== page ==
Hopkins said he does not worry about what’s left in the bank. “There will be more contributions,” he said. Campaign finance reports bear that out. In a three-week period right before the primary, CFRR took in $2.3 million just in major contributions, those of $1,000 or more.
Campaign finance reports were not available for the groups supporting and opposing Amendment 62, the Personhood amendment, although they should have been. Both campaigns list their next reports as being due on Oct. 15, but Secretary of State spokesman Rich Coolidge said both were following the wrong filing schedule and would be notified to make corrections.
And finally, a campaign finance violation complaint has been filed by Colorado Ethics Watch against Safe Streets Colorado, which supports the passage of Proposition 102. It is but the latest in a series of problems for the Pro-102 group, which last week was accused of hiring people to demonstrate in favor of the initiative outside the Mesa County Justice Center. The group already has been fined three times by the Secretary of State for failing to file campaign finance reports; the group has requested waivers of two fines totaling $850 and filed a third request for a waiver on Monday.
According to the Blue Book, Proposition 102 prohibits the release of a defendant on an unsecured bond to the supervision of pretrial services unless the defendant is charged with a first offense that is also a nonviolent misdemeanor. Supporters claim that requiring a secured bond is an added incentive for them to appear in court; those opposed say the initiative is unnecessary because pretrial service is effective in supervising defendants and making sure they appear in court. The initiative would all but ensure that those who cannot post bail would remain in jail until trial, while those who can afford bail will be let out. Two other states, Virginia and Florida, have seen similar measures this year, but in both of those states the issue was dealt with in their legislatures and in both states the measures were rejected.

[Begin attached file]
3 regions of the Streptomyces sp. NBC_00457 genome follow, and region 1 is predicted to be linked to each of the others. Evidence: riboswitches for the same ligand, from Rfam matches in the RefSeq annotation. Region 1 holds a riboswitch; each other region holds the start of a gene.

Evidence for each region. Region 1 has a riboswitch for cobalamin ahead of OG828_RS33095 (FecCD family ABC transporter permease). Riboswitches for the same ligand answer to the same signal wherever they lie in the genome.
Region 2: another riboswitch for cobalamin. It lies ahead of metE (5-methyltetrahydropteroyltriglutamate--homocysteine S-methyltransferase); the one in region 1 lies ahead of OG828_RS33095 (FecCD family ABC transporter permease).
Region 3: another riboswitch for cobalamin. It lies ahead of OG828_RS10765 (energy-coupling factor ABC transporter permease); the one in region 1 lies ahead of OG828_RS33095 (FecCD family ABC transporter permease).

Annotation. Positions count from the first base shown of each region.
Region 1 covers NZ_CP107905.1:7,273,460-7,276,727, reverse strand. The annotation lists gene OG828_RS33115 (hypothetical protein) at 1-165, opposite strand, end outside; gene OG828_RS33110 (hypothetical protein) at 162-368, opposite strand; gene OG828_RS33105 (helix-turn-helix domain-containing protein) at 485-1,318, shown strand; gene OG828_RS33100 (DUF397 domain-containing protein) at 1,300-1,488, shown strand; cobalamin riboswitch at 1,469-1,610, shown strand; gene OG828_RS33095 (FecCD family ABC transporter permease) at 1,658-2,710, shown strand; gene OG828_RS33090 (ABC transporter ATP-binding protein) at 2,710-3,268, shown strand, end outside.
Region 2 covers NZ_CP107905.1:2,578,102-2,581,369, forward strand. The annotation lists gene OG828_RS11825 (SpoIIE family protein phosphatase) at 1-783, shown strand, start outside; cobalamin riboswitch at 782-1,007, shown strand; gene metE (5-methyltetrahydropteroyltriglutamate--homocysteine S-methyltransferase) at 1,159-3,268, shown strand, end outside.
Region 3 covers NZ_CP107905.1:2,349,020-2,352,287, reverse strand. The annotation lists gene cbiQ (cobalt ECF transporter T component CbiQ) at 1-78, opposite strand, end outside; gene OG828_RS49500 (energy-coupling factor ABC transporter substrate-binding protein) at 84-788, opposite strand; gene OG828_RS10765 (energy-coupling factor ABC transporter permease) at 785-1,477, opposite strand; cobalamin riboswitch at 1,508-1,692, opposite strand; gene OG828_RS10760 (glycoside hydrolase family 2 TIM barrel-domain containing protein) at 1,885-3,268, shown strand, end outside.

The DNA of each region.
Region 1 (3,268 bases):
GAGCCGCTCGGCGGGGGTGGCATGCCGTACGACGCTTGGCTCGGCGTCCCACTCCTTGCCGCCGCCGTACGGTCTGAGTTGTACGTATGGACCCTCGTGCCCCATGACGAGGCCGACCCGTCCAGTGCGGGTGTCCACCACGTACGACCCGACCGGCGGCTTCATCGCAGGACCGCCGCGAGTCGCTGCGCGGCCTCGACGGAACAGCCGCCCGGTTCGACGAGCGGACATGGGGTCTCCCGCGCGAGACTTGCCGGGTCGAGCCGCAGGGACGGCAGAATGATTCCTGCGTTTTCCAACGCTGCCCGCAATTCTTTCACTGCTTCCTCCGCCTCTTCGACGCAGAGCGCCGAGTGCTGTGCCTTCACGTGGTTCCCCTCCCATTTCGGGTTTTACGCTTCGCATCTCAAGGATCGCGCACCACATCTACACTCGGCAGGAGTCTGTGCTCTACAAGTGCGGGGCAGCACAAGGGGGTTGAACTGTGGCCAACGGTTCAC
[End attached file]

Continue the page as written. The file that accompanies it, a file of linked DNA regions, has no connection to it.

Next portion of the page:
CEW alleges Safe Streets Colorado has failed to disclose campaign donations and expenditures required for an issues committee. CEW Director Luis Toro said Tuesday that the group’s refusal to list their finances is “a classic case of trying to fly under the radar, and they must be held accountable.”
The complaint also alleged the group was in operation as early as last May, as it collected petition signatures to get the measure onto the ballot, but it did not register as an issues committee until Aug. 26. The group’s website shows a May 13 press release announcing its support for the proposed measure.
Toro said that the group could be levied with a $50 per day fine for every day they don’t file the required information or for every day they were in operation without filing as an issues committee. The group has already been fined twice by the Secretary of State for failing to file campaign finance reports in a timely manner; both fines, totaling $850, are being appealed.
But there appears to be irregularities even in what the campaign has filed so far.
In their Oct. 4 campaign finance report, Safe Streets reported contributions totaling $5,555, with $5,000 coming from Mike Paul Donovan, one of several people listed as leading the Safe Streets campaign. The campaign has a cash-on-hand balance of $7,279.